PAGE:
Rafale is Bad for India: Oppn as CAG Slams Jet Maker, Govt Policy

The CAG report said that the (Defence) Ministry needs to review the policy and its implementation.

3 min read
Rafale is Bad for India: Oppn as CAG Slams Jet Maker, Govt Policy

The Comptroller and Auditor General (CAG) of India, on Wednesday, 23 September, pulled up the Rafale fighter jet's French manufacturer, as well as its weapons producer for not fulfilling an offset commitment entered into by them for the transfer of technology to India, reported IANS. This commitment reportedly was part of their 2016 contract for 36 combat jets.

According to NDTV, CAG, in a report, has also “sharply criticised” the Defence Ministry’s policy for offsets, a part of which was the deal with France.

What Did the CAG Say?

An audit report on the Management of Defence Offsets tabled in Parliament on Wednesday. The government auditor, according to IANS, thereby, drew attention to the fact that foreign vendors made various offset commitments to qualify for the main supply contract but, later, did not show keenness to fulfil those commitments

“In the offset contract relating to 36 Medium Multi Role Combat Aircraft (MMRCA), the vendors M/s Dassault Aviation and M/s MBDA initially proposed (September 2015) to discharge 30 per cent of their offset obligation by offering high technology to the DRDO,”
CAG, according to IANS.

“Till date, the vendor has not confirmed the transfer of this technology,” the CAG reportedly further said, pointing out that Defence Research and Development Organisation (DRDO) wanted technical assistance for the indigenous development of the engine (Kaveri) for the Light Combat Aircraft.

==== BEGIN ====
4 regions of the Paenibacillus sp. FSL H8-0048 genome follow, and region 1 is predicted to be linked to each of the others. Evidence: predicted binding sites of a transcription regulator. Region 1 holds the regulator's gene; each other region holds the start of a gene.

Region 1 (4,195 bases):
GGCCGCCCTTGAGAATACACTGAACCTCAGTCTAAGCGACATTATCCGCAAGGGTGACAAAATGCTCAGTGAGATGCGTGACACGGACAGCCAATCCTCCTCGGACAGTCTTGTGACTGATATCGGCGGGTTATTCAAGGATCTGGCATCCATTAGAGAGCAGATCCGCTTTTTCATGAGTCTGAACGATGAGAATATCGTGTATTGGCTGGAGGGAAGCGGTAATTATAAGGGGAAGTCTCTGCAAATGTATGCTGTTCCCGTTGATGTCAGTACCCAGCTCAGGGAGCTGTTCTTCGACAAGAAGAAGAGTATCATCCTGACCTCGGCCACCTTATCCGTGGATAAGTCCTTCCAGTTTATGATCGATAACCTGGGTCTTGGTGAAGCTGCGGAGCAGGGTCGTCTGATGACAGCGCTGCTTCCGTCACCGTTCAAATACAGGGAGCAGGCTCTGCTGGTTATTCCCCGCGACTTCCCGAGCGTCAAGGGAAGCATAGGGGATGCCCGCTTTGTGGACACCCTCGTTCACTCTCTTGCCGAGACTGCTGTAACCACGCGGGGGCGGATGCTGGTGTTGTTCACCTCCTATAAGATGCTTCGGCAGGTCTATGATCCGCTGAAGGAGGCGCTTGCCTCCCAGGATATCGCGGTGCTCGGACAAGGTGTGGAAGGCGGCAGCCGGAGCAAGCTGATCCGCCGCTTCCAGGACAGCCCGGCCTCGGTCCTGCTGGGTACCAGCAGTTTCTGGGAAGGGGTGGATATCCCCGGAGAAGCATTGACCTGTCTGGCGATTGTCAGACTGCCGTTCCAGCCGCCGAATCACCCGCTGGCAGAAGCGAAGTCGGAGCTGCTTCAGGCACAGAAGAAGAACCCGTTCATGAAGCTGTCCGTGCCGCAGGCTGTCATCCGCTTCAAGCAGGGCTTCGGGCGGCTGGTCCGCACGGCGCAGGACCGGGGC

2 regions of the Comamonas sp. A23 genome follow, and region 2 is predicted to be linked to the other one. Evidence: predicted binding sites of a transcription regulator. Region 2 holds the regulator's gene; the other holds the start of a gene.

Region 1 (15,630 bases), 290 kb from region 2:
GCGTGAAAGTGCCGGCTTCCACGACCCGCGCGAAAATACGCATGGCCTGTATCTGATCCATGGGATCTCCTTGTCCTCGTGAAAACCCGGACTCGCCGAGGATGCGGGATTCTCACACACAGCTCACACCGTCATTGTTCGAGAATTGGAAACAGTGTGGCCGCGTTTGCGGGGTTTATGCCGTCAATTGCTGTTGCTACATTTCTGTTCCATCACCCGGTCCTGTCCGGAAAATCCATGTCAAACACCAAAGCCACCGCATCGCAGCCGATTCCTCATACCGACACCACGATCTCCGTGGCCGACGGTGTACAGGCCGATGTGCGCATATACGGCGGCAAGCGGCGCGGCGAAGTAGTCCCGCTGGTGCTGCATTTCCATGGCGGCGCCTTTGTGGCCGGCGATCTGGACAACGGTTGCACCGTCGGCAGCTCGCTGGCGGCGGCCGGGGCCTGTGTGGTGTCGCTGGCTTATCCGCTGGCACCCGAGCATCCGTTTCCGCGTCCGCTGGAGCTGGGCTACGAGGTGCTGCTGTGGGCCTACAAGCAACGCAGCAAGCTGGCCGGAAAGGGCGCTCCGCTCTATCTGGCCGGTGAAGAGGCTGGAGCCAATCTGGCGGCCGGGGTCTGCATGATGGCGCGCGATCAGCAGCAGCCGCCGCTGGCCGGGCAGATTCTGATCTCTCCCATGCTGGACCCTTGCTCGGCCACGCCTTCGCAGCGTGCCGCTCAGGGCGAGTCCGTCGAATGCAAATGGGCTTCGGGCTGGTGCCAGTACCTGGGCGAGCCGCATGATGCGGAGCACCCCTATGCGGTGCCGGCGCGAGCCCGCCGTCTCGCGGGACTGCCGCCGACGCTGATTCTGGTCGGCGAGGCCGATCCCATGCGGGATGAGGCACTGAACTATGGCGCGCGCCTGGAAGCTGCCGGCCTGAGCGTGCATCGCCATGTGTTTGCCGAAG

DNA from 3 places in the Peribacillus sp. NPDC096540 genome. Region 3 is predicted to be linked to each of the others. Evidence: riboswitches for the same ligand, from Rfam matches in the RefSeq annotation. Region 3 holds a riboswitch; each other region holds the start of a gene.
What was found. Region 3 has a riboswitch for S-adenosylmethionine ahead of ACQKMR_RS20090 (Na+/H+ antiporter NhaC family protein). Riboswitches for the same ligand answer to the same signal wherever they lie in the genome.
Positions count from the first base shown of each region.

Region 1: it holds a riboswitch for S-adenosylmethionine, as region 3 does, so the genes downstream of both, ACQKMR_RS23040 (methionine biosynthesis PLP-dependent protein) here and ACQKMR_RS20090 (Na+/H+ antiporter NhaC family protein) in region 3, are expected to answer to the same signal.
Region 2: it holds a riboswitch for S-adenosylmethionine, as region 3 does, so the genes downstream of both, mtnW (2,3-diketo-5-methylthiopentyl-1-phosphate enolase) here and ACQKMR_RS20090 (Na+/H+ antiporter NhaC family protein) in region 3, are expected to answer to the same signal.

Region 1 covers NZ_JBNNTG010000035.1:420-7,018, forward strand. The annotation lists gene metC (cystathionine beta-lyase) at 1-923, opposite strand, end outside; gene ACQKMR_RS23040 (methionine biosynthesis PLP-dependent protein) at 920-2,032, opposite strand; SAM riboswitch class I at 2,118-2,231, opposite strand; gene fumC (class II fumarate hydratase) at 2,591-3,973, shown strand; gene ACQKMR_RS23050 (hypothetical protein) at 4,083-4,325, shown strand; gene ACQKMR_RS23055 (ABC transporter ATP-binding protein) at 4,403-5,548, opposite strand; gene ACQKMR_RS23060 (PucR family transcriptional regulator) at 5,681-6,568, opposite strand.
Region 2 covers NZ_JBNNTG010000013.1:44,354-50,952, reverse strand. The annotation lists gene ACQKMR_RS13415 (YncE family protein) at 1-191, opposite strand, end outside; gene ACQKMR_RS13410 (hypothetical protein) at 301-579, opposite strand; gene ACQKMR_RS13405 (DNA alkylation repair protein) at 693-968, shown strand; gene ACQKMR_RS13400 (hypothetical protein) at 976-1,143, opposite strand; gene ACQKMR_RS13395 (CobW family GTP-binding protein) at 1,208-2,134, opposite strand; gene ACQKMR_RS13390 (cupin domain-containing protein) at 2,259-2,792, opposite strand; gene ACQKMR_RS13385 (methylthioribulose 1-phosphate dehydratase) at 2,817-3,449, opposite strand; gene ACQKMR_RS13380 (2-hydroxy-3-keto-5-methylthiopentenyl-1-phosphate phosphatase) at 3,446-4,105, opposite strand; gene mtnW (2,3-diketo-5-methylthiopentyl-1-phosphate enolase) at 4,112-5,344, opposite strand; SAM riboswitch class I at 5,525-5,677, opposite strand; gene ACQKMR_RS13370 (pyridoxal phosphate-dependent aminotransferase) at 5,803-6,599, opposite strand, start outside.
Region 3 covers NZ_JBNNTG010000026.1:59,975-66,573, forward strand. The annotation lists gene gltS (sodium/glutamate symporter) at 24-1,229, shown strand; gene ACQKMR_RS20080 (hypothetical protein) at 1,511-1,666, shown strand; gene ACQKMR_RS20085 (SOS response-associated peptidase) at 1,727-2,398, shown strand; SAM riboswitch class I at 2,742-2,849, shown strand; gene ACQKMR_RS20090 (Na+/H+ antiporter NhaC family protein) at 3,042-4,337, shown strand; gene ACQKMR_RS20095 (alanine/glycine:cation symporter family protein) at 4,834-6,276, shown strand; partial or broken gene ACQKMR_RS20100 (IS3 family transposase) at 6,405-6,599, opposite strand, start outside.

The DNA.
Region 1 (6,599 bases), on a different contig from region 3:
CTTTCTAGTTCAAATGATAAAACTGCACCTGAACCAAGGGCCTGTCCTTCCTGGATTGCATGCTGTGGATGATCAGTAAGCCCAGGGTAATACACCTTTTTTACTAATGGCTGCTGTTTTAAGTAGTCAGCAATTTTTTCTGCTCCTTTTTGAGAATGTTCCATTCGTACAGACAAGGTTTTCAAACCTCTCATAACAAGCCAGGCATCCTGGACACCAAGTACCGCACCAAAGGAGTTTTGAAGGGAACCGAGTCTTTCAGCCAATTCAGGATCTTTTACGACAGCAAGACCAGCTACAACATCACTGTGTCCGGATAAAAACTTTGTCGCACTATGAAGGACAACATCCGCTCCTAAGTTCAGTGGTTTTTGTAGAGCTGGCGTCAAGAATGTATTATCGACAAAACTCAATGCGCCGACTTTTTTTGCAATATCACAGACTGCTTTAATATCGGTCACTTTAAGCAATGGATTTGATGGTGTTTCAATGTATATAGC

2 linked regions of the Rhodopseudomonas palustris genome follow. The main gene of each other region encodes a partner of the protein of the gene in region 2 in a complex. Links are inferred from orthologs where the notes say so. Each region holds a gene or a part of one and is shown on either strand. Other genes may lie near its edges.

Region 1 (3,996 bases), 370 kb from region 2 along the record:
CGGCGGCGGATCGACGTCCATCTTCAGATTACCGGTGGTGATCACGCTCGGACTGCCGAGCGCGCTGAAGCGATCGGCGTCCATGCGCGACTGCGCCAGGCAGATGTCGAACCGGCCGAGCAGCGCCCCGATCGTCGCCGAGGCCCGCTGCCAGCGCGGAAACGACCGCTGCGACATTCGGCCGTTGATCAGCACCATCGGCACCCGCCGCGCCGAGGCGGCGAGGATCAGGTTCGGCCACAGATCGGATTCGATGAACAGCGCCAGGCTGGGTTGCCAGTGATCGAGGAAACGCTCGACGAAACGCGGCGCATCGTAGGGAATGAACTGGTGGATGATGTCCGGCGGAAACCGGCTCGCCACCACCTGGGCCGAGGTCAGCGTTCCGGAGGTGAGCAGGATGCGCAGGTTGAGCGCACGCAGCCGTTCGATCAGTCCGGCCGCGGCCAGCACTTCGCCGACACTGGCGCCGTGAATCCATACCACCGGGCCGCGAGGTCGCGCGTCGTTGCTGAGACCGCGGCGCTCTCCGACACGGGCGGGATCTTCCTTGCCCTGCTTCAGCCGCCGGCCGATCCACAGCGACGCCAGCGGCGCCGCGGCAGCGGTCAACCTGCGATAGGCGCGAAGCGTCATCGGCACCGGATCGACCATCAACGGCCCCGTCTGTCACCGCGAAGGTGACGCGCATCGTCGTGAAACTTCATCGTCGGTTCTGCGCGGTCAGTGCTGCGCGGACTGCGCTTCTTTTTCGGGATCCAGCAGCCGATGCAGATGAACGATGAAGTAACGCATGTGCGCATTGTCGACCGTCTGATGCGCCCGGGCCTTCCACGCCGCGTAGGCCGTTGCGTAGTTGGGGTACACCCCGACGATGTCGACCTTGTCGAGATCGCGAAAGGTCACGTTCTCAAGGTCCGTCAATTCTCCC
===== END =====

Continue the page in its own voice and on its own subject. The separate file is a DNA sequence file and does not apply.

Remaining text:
Further, according to NDTV, the CAG report read that the (Defence) Ministry needs to review the policy and its implementation.

“It (Defence Ministry) needs to identify the constraints faced by the foreign suppliers as well as the Indian industry in leveraging the offsets, and find solutions to overcome these constraints.”

According to The Indian Express, CAG, in its report, shared that 46 offset contracts were signed with foreign vendors totalling Rs 66,427 crore.

Opposition Leaders React

From former finance minister P Chidambaram, who asked if the CAG report is the opening of a can of worms, to Congress spokesperson Randeep Singh Surjewala, various leaders of the Opposition have come forward to state that the Rafale deal “was bad for India.”



India got 36 Rafale combat aircraft from Dassault Aviation in government-to-government contract.

According to IANS, the fighter aircrafts have HAMMER missiles, which are to be equipped with “beyond visual range” missiles like Meteor, SCALP and MICA.

Defence Minister Rajnath Singh on Thursday, 10 September, said that the induction of the Rafale aircraft is a "strong message for the world and especially for those who challenge India's sovereignty", in what could be seen as a message to China amid the ongoing standoff along the Line of Actual Control (LAC) in Ladakh.

The first batch of five Rafale aircraft were formally inducted into the Indian Air Force (IAF) at the Air Force Station in Ambala, with Defence Minister Rajnath Singh and French Minister of the Armed Forces Florence Parly in attendance.

Along with Singh, French Minister of the Armed Forces, Florence Parly, was also the chief guest at the programme.

After the induction ceremony, the two leaders also held a bilateral meeting. Addressing the media after the meeting in Ambala, Rajnath Singh said he has invited French defence manufacturers to invest in the defence corridors of India.

(With inputs from NDTV, The Indian Express and IANS.)

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